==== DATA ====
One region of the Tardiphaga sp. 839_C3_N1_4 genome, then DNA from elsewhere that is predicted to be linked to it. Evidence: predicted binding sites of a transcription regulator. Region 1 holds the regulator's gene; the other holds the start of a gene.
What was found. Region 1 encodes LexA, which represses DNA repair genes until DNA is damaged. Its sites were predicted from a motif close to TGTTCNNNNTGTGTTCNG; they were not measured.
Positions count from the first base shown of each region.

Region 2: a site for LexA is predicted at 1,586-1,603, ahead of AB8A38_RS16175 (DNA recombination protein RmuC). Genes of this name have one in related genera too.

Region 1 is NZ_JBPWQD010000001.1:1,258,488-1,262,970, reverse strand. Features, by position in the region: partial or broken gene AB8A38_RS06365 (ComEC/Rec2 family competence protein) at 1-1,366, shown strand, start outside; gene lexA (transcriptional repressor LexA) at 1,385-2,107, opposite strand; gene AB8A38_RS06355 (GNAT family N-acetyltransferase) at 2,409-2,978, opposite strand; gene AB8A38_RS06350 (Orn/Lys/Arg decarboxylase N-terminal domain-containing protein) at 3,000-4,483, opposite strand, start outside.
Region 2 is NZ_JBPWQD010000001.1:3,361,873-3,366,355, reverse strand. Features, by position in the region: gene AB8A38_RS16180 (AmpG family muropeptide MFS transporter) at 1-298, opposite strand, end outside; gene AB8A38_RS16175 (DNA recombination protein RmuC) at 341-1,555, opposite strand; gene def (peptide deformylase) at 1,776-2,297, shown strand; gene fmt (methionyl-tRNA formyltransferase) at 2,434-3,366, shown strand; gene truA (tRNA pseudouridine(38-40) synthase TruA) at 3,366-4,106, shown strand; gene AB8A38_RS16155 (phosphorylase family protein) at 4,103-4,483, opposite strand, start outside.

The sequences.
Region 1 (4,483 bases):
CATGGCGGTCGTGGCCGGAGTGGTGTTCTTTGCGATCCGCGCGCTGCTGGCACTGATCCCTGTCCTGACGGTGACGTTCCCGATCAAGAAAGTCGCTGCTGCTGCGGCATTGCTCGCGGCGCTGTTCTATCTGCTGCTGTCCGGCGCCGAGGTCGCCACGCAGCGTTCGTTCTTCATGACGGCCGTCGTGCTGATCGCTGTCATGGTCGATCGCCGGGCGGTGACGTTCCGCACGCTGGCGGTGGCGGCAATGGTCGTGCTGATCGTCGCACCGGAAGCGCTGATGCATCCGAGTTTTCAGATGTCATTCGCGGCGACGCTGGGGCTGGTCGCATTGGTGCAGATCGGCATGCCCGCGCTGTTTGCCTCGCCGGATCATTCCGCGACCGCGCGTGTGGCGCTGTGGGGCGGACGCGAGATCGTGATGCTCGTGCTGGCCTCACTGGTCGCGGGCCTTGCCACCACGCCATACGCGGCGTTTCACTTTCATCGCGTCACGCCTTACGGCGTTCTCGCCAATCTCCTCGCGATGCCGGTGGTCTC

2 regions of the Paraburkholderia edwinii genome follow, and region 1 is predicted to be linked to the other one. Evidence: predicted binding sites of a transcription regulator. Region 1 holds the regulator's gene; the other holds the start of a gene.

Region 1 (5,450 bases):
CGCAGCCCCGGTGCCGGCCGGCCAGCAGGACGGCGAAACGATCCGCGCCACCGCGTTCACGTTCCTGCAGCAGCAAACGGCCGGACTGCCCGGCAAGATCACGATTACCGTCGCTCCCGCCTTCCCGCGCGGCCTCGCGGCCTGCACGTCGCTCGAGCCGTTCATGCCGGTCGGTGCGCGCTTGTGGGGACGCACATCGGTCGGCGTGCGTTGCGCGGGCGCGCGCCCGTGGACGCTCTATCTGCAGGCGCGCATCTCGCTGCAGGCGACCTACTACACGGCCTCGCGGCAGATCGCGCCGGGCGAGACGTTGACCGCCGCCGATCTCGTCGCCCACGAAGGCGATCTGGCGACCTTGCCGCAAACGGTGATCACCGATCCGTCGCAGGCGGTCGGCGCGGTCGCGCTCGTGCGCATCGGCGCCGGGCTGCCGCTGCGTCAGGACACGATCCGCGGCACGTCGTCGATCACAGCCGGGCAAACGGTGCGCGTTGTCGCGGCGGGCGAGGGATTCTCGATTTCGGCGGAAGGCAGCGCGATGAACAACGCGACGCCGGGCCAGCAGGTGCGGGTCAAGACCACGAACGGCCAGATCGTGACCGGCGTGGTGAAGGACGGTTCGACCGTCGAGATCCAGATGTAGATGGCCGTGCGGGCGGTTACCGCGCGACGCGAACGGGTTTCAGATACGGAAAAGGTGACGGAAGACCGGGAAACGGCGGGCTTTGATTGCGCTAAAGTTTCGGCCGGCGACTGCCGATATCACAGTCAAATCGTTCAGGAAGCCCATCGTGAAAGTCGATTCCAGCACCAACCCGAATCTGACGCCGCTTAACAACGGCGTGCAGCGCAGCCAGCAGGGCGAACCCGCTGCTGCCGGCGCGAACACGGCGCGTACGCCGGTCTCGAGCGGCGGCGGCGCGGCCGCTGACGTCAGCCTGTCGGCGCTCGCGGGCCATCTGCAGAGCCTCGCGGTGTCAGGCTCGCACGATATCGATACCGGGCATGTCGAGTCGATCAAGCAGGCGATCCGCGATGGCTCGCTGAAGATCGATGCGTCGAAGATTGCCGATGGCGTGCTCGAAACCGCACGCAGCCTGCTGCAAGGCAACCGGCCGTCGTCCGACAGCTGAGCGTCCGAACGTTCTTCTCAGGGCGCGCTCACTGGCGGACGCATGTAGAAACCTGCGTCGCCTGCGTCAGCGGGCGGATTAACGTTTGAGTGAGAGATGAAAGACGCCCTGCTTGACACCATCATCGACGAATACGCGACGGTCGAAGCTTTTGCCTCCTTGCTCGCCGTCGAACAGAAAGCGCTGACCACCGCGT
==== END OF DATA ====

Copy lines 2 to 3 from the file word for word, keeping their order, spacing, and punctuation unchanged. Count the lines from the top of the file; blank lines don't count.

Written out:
What was found. Region 1 encodes LexA, which represses DNA repair genes until DNA is damaged. Its sites were predicted from a motif close to TGTTCNNNNTGTGTTCNG; they were not measured.
Positions count from the first base shown of each region.